Security researchers have identified a software vulnerability affecting industrial control systems (ICS) from more than 200 vendors. The software, CoDeSys, has a design flaw that could allow attackers to execute sensitive commands on certain devices without authentication, according to security consultancy Digital Bond.
CoDeSys is a ladder logic system used on programmable logic controllers (PLCs), which are used to control and automate processes in industrial and key infrastructure facilities such as power plants, water and wastewater facilities, oil and natural gas refineries and manufacturing plants. A report on ICS security from the U.S. National Institute of Standards and Technology (NIST) noted that “these control systems are vital to the operation of the U.S. critical infrastructures.”
The flaw identified by Digital Bond arises from the fact that CoDeSys usually runs automatically with a high level of privilege. It offers a TCP (Transmission Control Protocol) listener service that allows access to a command-line interface and file transfer functionality without authentication. A savvy user could therefore execute commands to shut down PLC functions, browse or modify files and directories, change online access permissions or transfer malicious files to a PLC.
“This attack can be used not only to control the PLC but also to turn the PLC into an ‘agent’ to attack other devices in the network,” Ruben Santamarta, a security researcher from security firm IOActive, told TechWorld.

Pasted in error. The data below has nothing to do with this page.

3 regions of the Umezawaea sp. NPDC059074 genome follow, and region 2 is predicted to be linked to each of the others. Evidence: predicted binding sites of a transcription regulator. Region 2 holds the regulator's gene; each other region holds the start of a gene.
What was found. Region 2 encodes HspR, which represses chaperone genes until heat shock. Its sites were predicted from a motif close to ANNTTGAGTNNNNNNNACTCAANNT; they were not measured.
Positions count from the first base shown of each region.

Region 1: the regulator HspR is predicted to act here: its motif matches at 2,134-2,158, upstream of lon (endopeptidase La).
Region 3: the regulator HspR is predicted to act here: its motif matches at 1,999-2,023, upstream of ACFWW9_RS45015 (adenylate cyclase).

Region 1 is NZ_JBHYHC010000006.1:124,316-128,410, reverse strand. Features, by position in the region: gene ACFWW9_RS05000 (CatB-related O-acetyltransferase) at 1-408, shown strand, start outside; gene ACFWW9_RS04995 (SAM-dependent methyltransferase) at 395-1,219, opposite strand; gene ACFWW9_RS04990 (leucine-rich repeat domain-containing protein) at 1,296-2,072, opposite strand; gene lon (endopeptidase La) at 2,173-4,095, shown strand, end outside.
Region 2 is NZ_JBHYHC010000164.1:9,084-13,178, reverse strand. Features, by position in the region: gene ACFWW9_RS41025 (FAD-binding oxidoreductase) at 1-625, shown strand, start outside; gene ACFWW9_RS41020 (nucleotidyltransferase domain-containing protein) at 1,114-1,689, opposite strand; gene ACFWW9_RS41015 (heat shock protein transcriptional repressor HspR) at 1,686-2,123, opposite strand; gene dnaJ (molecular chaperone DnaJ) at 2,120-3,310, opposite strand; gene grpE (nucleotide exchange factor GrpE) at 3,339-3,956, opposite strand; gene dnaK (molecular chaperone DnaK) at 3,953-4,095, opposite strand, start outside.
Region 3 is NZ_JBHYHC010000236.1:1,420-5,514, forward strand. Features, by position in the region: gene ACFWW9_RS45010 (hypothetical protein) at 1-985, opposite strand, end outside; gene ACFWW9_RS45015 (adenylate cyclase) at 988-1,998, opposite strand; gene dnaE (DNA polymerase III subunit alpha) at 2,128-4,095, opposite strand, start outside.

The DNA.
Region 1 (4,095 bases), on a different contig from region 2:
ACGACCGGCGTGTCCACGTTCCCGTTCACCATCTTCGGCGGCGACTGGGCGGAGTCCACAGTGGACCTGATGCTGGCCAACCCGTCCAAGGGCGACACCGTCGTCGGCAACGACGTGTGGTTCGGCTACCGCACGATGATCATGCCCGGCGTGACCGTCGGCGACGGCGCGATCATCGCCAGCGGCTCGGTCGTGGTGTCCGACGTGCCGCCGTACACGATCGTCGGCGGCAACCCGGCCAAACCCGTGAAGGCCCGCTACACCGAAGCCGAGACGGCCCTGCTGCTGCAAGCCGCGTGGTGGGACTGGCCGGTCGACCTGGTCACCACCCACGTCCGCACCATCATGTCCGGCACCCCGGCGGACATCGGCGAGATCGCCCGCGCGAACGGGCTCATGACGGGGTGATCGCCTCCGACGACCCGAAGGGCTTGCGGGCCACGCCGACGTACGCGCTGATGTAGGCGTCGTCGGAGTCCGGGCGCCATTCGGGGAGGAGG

According to Digital Bond, 261 vendors employ CoDeSys in their ICS hardware. While CoDeSys manufacturer 3S-Smart noted that the vulnerability should only be exploitable by someone with network access to a PLC runtime, security researchers have noted that some PLC networks are exposed to the internet, TechWorld reported. As a result, large swaths of infrastructure could be affected by the vulnerability, posing a potential cybersecurity threat. NIST notes that threats to control systems can originate from a wide range of sources including hostile governments and malicious intruders.
While this type of embedded software problem presents a troubling threat and could involve potentially daunting costs to remedy across such a wide range of vendors, Digital Bond’s Dale Peterson observed one success story that offers a sense of how such problems might be avoided. At least one vendor’s use of a security development lifecycle (SDL) caught the software security flaw, enabling the company to modify its product with an outer layer of authentication as a precaution.
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